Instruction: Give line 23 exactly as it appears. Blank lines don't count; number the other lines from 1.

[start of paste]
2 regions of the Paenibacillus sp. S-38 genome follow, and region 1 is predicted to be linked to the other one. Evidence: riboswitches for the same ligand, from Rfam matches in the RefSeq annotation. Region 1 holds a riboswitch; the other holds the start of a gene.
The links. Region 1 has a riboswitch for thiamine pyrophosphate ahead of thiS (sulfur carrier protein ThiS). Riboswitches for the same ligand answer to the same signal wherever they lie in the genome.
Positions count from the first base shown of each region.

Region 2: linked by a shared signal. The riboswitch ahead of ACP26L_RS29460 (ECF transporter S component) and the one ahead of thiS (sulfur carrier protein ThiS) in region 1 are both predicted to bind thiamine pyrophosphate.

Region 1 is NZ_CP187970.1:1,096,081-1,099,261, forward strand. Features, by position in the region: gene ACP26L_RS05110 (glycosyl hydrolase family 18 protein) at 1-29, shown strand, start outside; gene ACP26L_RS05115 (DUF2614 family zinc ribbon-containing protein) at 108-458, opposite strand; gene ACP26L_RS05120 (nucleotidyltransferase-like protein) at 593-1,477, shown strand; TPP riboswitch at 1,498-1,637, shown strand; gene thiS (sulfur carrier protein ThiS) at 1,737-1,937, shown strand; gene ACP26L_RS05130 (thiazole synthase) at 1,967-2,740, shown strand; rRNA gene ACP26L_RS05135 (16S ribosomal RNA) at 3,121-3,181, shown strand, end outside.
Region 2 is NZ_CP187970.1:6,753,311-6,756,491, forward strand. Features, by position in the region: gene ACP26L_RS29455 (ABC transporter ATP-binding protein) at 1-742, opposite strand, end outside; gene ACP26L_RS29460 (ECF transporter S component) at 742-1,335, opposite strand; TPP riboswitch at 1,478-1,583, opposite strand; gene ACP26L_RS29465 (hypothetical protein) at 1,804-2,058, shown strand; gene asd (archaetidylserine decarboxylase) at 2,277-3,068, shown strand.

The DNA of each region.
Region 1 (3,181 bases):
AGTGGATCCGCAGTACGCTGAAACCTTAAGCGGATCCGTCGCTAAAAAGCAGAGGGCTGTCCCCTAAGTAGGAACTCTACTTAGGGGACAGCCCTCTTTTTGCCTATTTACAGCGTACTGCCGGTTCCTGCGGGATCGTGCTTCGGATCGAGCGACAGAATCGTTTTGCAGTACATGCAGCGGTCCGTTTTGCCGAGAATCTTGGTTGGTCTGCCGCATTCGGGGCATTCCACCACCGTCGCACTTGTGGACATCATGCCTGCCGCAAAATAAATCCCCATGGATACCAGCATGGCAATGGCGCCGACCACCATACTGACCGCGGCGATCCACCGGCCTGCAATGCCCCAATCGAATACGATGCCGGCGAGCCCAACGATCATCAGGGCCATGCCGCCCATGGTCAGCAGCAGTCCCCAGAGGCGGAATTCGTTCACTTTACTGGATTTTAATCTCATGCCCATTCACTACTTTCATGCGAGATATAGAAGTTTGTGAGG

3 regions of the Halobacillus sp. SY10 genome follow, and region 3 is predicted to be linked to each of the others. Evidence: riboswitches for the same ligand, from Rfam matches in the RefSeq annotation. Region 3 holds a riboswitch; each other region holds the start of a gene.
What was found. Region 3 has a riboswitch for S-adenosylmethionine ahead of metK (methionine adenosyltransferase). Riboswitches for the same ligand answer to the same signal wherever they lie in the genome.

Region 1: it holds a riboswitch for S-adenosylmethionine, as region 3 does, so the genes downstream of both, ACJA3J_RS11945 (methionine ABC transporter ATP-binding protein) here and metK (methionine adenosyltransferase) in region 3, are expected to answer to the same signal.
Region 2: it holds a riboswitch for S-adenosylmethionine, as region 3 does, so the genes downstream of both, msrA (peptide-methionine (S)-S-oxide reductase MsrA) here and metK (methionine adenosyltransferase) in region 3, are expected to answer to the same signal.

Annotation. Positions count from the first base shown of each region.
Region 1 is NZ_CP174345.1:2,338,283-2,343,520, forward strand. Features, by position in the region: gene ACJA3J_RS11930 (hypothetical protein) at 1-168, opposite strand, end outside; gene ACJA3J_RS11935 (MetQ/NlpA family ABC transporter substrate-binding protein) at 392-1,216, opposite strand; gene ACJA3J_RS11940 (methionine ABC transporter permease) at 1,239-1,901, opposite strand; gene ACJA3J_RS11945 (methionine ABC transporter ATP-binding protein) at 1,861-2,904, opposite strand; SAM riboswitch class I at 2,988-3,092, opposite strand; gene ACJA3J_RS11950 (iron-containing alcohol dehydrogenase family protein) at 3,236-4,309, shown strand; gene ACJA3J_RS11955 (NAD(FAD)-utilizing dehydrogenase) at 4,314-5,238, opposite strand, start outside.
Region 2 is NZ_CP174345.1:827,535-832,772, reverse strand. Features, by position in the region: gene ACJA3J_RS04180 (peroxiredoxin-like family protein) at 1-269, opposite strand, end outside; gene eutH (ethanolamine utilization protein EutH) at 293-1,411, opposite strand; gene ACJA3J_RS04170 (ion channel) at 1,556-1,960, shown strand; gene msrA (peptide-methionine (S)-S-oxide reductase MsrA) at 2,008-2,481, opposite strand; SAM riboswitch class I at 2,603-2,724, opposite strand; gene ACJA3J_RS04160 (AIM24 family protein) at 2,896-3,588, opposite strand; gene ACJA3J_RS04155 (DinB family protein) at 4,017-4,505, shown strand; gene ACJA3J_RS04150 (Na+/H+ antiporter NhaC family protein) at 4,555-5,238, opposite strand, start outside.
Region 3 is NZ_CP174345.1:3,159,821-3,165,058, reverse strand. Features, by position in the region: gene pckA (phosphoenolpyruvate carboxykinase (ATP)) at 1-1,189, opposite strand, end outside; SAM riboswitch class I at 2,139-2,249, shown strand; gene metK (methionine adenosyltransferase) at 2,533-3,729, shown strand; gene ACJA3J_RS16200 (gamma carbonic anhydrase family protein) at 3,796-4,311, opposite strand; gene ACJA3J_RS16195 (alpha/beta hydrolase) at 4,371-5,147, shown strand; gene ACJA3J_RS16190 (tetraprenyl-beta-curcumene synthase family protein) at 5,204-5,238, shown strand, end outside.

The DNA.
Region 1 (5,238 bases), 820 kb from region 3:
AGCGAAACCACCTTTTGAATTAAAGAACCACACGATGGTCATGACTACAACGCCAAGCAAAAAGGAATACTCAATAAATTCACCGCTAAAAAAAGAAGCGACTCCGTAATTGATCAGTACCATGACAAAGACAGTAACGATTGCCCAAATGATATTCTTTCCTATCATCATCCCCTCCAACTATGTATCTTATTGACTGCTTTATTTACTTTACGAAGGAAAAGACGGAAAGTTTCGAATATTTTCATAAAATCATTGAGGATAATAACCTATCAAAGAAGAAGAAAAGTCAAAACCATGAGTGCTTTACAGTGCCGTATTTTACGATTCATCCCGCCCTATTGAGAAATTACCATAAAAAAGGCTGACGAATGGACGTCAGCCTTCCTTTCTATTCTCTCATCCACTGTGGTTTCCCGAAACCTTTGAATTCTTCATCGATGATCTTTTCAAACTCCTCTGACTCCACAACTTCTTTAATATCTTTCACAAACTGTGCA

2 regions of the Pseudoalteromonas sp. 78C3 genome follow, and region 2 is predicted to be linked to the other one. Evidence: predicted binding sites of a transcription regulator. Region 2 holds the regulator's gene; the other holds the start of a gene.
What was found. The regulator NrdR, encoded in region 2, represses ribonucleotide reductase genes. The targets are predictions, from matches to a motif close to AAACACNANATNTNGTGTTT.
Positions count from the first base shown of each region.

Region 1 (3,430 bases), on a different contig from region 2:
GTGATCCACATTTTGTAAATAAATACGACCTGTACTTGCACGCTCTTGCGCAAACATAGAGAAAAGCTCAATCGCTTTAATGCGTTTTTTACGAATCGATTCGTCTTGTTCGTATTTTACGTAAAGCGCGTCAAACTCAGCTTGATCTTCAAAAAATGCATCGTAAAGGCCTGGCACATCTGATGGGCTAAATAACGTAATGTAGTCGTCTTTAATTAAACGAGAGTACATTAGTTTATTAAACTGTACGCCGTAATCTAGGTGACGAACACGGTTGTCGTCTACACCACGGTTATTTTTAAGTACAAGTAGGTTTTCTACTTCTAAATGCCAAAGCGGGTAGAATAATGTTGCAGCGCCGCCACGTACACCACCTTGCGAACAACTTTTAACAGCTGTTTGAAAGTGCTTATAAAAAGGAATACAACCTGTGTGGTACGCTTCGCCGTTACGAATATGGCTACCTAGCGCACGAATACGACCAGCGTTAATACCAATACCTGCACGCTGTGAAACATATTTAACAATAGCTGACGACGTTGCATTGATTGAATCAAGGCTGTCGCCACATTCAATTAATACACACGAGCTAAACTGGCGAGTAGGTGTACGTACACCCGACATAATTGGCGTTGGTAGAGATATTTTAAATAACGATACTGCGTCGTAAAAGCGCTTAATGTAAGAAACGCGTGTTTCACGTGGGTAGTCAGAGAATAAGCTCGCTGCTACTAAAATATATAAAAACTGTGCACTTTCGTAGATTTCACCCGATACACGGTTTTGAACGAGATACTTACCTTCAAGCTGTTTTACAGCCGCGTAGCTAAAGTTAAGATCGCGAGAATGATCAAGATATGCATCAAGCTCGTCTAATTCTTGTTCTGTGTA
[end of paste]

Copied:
Positions count from the first base shown of each region.